"In general, attempts to carry out all transport with trucks runs the risk of further loss of trucks."
Many photographs illustrate the validity of this warning about the loss of trucks in muddy roads.
All this was accepted for execution. On February 27, 1942, an order was issued for the 3rd Motorized Division, in which the order of the corps was communicated to the subordinate regiments. At the disposal of the division was the Vyazma - Shimonovo - Isakovo supply road, on which the procedure for closing the road for vehicles for 5-8 days of maximum thaw was established. And also the closure of the road at noon on the following days (TsAMO RF, f. 500, op. 12477, d. 66, l. 5).
The location of the 3rd motorized division on the German map. Red dots mark the Vyazma - Isakovo road
These documents got to TsAMO in a roundabout way. The 3rd Motorized Division was transferred to Army Group South in the summer of 1942, attacked Stalingrad and was destroyed there. These notes about the muddy roads near Vyazma, obviously, come from the Stalingrad trophies.
When the mud is strong
Another example of German measures against muddy roads is the documents of the 466th Regiment of the 257th Infantry Division, drawn up at the moment when the division was defending the area around Barvenkovo. The order on instructions for the thaw period was issued on February 18, 1942 (and received by the regiment headquarters the next day). Shortly before that, during the Barvenkovo-Lozovskaya operation of the Southwestern and Southern fronts in January 1942, the Barvenkovo ledge was formed. At the end of January 1942, the Soviet offensive stopped. But the fighting continued until the end of March, when a thaw began, delaying the fighting in the area until early May 1942. This is how the 257th Infantry Division prepared for this muddy road.
The order immediately warned that the thaw would be more severe, due to the abundant snowfall at the beginning of the year. Such that many areas and settlements will be cut off from transport for many weeks. The division headquarters suggested that the headquarters of the subordinate regiments be guided by the slogan "Hilf dir selbst!" (Help yourself).
Realizing that the mud will be strong (it will hinder the actions of the enemy), the command of the division ordered to take up the defense of the existing positions. Fortified defensive posts were built on various heights free from melt water.
They were supplied with supply roads along which light horse carts could move. Snow was removed from these roads, and then they were strengthened with brushwood fascines, perch and other materials at hand. If the road was flooded with melt water, then it was necessary to have at disposal signs and detour indicators. Before the thaw began, trucks and vehicles had to be driven to points with solid roads (to Slavyansk or Kramatorskaya). Their further use was supposed by special order.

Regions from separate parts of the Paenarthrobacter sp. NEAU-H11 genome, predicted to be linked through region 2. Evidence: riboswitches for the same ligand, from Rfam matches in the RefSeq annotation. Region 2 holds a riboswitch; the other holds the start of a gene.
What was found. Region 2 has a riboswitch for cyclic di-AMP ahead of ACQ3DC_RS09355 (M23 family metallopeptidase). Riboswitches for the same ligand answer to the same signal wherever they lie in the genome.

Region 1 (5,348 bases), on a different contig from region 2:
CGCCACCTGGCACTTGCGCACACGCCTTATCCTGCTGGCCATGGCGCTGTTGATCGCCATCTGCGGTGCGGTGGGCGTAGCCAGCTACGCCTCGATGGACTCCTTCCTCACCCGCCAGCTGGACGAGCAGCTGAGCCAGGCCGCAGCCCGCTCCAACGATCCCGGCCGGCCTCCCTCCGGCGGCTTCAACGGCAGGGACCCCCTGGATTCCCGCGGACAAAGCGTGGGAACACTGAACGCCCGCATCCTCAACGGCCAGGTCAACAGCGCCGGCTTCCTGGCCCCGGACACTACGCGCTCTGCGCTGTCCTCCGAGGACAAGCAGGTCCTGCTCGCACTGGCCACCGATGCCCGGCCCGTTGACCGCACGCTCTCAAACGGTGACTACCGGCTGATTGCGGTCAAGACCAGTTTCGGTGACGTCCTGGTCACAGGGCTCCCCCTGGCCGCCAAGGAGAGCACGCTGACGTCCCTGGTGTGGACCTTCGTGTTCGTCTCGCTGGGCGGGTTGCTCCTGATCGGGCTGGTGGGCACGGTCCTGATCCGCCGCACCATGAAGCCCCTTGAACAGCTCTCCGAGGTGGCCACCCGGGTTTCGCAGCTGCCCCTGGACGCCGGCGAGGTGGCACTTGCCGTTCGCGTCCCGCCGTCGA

In order for battalions and companies to be able to fight and move during a period of severe thaw, a recommendation was given to create columns of pack animals, as well as columns of carriers from the local population or prisoners of war. It was recommended for them to make drags and shoulder stretchers. For foot porters, trails were laid, reinforced with boards, slabs or poles.
But even these methods did not make it possible to transfer large volumes of cargo to places where good, solid roads did not lead. For the fortified points in Mayaki, Glubokaya Makatykh and Pereletki, the command of the division decided to introduce a rate of ammunition supply. For example, 99 cartridges were relied on a carbine, 34 rounds of various types for MG 3 (the document indicated the quantity for each type), for a submachine gun - 450 rounds, for a 690-mm anti-tank gun - 37 rounds, for 250-mm anti-tank gun - 50 rounds and so on (TsAMO RF, f. 220, op. 500, d. 12477, l. 767-29). The food supply was carried out at the expense of the slaughter of livestock in fortified points and the baking of bread from imported flour. In general, the maximum savings in the work of transport in the period of strong thaw.
The German method of dealing with slabs
The German way of overcoming muddy roads, if you summarize all the methods described above, consisted of two parts.
First: dry the road as quickly as possible. To do this, it is necessary to remove the snow from it, since the melting snow will greatly wet the road. Further (already in the period of snow melting) it is required to deepen the ditches and dig drainage ditches so that the water drains off the roadway as quickly as possible. If these measures are implemented, then the movement will close for about a week or so.
Second: maximum economy of transport operation and limitation of vehicle traffic on soggy roads. In muddy roads, preference is given to light transport, both automobile and horse-drawn. Lightweight transport, which is less damaging to roads, allows transport to be maintained even during the peak of thaw.